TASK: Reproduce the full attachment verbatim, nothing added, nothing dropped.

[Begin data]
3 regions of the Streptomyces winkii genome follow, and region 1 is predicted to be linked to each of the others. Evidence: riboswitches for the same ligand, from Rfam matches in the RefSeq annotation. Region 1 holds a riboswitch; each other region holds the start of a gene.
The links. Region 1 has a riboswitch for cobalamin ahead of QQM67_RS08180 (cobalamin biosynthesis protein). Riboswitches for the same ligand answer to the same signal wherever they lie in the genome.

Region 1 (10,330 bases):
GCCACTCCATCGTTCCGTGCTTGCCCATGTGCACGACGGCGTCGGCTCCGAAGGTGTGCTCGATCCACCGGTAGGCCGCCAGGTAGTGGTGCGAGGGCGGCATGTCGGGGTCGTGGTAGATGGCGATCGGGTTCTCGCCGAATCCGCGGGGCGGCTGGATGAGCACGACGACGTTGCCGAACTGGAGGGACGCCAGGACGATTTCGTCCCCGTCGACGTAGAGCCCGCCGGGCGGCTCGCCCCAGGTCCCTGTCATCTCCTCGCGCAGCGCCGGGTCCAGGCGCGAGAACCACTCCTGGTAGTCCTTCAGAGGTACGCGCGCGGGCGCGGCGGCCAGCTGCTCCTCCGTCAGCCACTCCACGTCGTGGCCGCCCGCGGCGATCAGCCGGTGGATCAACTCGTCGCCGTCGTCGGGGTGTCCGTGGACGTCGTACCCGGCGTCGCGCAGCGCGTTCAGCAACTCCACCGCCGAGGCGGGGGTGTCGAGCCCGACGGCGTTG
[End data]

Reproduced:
3 regions of the Streptomyces winkii genome follow, and region 1 is predicted to be linked to each of the others. Evidence: riboswitches for the same ligand, from Rfam matches in the RefSeq annotation. Region 1 holds a riboswitch; each other region holds the start of a gene.
The links. Region 1 has a riboswitch for cobalamin ahead of QQM67_RS08180 (cobalamin biosynthesis protein). Riboswitches for the same ligand answer to the same signal wherever they lie in the genome.

Region 1 (10,330 bases):
GCCACTCCATCGTTCCGTGCTTGCCCATGTGCACGACGGCGTCGGCTCCGAAGGTGTGCTCGATCCACCGGTAGGCCGCCAGGTAGTGGTGCGAGGGCGGCATGTCGGGGTCGTGGTAGATGGCGATCGGGTTCTCGCCGAATCCGCGGGGCGGCTGGATGAGCACGACGACGTTGCCGAACTGGAGGGACGCCAGGACGATTTCGTCCCCGTCGACGTAGAGCCCGCCGGGCGGCTCGCCCCAGGTCCCTGTCATCTCCTCGCGCAGCGCCGGGTCCAGGCGCGAGAACCACTCCTGGTAGTCCTTCAGAGGTACGCGCGCGGGCGCGGCGGCCAGCTGCTCCTCCGTCAGCCACTCCACGTCGTGGCCGCCCGCGGCGATCAGCCGGTGGATCAACTCGTCGCCGTCGTCGGGGTGTCCGTGGACGTCGTACCCGGCGTCGCGCAGCGCGTTCAGCAACTCCACCGCCGAGGCGGGGGTGTCGAGCCCGACGGCGTTG